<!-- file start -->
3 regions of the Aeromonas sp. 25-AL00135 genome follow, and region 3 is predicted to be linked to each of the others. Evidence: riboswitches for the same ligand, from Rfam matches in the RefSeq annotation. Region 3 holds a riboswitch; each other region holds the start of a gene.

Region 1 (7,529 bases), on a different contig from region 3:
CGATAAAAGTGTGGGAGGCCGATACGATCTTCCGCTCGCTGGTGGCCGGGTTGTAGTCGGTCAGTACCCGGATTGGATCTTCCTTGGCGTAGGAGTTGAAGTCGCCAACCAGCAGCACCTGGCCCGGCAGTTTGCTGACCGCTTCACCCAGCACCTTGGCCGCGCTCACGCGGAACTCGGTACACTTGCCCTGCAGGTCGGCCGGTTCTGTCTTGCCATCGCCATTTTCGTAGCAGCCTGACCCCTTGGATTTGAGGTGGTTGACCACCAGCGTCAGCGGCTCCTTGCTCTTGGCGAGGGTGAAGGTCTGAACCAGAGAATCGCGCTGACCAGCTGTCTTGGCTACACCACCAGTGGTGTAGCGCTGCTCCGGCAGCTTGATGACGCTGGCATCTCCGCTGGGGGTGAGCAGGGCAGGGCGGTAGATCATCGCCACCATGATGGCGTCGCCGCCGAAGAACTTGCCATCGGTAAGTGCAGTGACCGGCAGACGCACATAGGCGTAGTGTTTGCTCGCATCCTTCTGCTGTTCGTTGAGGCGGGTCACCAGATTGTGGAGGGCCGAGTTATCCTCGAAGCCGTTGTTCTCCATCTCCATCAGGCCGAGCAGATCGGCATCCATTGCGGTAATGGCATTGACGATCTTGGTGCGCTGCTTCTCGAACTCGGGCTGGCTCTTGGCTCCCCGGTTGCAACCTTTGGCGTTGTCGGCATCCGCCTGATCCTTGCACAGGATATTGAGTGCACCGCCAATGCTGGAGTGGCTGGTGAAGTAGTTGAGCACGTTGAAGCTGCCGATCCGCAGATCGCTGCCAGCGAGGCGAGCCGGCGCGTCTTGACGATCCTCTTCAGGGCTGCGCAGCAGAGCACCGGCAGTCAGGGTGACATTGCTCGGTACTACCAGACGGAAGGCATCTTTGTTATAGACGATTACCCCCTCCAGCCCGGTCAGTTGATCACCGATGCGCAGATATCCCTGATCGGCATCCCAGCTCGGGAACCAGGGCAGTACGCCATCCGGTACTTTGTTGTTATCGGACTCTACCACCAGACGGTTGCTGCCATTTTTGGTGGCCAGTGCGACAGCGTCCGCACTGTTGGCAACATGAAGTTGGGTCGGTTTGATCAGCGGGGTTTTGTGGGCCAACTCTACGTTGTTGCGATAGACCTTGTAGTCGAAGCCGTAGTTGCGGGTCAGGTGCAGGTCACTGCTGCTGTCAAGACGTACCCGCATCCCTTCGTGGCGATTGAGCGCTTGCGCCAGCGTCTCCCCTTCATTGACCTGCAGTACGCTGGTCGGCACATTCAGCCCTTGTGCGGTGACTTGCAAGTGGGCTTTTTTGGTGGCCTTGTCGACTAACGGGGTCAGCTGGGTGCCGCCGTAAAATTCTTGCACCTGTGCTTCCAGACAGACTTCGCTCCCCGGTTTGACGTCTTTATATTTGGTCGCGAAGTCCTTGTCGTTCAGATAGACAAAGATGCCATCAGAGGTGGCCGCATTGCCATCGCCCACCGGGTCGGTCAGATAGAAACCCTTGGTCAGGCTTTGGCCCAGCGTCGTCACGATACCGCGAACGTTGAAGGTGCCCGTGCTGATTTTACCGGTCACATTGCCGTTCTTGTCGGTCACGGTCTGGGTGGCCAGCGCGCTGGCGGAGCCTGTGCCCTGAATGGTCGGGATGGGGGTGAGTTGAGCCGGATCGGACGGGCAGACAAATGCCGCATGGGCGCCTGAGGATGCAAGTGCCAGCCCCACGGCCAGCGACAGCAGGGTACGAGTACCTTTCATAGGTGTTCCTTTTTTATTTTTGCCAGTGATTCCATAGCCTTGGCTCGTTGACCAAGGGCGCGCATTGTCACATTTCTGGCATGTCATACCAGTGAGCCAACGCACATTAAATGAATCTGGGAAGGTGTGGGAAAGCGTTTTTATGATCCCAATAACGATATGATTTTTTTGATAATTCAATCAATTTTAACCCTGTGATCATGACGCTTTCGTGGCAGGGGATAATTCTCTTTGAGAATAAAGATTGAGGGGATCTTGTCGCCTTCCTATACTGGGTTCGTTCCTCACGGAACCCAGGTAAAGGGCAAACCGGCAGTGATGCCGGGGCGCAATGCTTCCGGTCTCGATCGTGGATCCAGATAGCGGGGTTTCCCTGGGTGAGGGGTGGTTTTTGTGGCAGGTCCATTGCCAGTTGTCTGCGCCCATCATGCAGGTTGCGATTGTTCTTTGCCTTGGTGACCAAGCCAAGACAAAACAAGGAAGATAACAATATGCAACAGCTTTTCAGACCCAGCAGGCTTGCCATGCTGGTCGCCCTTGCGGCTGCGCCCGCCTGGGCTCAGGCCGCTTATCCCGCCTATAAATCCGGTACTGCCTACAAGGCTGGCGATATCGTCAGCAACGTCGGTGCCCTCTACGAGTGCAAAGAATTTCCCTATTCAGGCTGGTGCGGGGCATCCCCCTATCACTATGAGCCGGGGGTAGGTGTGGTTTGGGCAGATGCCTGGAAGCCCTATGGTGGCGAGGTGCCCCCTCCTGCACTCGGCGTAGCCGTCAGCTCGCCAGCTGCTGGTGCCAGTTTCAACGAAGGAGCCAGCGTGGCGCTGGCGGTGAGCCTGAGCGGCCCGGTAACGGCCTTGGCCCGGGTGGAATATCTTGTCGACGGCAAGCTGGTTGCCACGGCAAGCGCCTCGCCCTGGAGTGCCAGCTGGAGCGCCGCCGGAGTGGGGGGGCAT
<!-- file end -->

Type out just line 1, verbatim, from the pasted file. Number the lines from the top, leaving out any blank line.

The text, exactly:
3 regions of the Aeromonas sp. 25-AL00135 genome follow, and region 3 is predicted to be linked to each of the others. Evidence: riboswitches for the same ligand, from Rfam matches in the RefSeq annotation. Region 3 holds a riboswitch; each other region holds the start of a gene.